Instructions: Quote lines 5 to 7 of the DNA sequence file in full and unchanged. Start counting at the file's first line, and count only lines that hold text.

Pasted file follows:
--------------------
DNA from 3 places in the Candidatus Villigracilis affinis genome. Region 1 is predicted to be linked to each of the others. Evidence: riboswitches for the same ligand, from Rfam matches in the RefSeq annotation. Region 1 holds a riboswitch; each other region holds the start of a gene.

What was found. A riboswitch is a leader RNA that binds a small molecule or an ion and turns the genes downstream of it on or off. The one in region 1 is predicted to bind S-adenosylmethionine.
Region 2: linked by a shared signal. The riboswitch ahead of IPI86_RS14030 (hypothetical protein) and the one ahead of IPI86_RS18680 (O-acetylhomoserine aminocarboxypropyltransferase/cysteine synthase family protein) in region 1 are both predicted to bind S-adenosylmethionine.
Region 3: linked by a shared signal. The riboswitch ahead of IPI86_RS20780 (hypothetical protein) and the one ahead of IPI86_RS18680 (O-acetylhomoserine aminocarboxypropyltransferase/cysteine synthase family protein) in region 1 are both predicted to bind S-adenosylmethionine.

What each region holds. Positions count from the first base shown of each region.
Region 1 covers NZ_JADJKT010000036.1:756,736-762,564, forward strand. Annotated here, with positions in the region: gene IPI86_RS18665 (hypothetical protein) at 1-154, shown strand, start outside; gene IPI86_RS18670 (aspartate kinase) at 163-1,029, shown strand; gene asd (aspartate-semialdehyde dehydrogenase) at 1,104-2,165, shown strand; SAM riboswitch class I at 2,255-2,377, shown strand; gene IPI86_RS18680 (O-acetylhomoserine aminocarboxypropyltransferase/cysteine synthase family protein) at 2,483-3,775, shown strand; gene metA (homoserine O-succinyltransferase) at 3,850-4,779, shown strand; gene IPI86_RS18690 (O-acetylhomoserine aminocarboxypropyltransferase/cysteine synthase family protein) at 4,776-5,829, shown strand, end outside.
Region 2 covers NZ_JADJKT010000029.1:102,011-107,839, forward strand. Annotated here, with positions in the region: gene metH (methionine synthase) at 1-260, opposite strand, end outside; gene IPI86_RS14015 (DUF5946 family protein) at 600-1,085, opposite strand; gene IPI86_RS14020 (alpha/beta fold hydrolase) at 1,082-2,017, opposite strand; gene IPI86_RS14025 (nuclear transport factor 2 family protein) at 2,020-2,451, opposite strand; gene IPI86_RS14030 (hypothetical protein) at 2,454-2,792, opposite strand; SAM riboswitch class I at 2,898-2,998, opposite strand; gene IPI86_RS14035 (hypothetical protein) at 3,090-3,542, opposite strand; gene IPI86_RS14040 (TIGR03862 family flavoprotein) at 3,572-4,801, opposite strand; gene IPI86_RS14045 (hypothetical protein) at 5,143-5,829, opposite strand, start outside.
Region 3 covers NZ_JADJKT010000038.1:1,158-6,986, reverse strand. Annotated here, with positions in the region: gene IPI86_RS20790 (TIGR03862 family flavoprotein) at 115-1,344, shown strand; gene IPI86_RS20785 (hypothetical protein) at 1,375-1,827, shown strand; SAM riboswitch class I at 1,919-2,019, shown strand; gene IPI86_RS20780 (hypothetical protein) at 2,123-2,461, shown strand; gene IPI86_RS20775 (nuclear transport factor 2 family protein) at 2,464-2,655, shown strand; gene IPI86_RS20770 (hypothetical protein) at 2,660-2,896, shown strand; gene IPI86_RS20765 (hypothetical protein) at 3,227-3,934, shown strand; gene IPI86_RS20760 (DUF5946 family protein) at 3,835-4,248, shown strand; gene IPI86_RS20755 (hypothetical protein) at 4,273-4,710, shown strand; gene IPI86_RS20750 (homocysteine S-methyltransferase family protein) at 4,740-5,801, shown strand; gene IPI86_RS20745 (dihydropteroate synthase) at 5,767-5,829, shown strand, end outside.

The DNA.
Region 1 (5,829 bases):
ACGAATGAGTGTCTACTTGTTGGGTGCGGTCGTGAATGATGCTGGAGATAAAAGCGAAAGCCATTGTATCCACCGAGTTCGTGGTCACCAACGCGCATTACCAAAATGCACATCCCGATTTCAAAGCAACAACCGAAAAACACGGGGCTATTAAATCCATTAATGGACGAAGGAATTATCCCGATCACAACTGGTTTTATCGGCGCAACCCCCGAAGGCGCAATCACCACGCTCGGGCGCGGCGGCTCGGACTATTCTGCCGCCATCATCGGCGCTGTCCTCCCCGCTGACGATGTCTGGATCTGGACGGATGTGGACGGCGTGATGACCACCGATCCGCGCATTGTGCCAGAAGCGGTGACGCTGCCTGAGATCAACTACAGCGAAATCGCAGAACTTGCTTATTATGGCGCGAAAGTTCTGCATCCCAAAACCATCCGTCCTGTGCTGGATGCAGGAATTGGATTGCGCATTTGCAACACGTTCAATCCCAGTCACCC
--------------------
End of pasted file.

What each region holds. Positions count from the first base shown of each region.
Region 1 covers NZ_JADJKT010000036.1:756,736-762,564, forward strand. Annotated here, with positions in the region: gene IPI86_RS18665 (hypothetical protein) at 1-154, shown strand, start outside; gene IPI86_RS18670 (aspartate kinase) at 163-1,029, shown strand; gene asd (aspartate-semialdehyde dehydrogenase) at 1,104-2,165, shown strand; SAM riboswitch class I at 2,255-2,377, shown strand; gene IPI86_RS18680 (O-acetylhomoserine aminocarboxypropyltransferase/cysteine synthase family protein) at 2,483-3,775, shown strand; gene metA (homoserine O-succinyltransferase) at 3,850-4,779, shown strand; gene IPI86_RS18690 (O-acetylhomoserine aminocarboxypropyltransferase/cysteine synthase family protein) at 4,776-5,829, shown strand, end outside.
Region 2 covers NZ_JADJKT010000029.1:102,011-107,839, forward strand. Annotated here, with positions in the region: gene metH (methionine synthase) at 1-260, opposite strand, end outside; gene IPI86_RS14015 (DUF5946 family protein) at 600-1,085, opposite strand; gene IPI86_RS14020 (alpha/beta fold hydrolase) at 1,082-2,017, opposite strand; gene IPI86_RS14025 (nuclear transport factor 2 family protein) at 2,020-2,451, opposite strand; gene IPI86_RS14030 (hypothetical protein) at 2,454-2,792, opposite strand; SAM riboswitch class I at 2,898-2,998, opposite strand; gene IPI86_RS14035 (hypothetical protein) at 3,090-3,542, opposite strand; gene IPI86_RS14040 (TIGR03862 family flavoprotein) at 3,572-4,801, opposite strand; gene IPI86_RS14045 (hypothetical protein) at 5,143-5,829, opposite strand, start outside.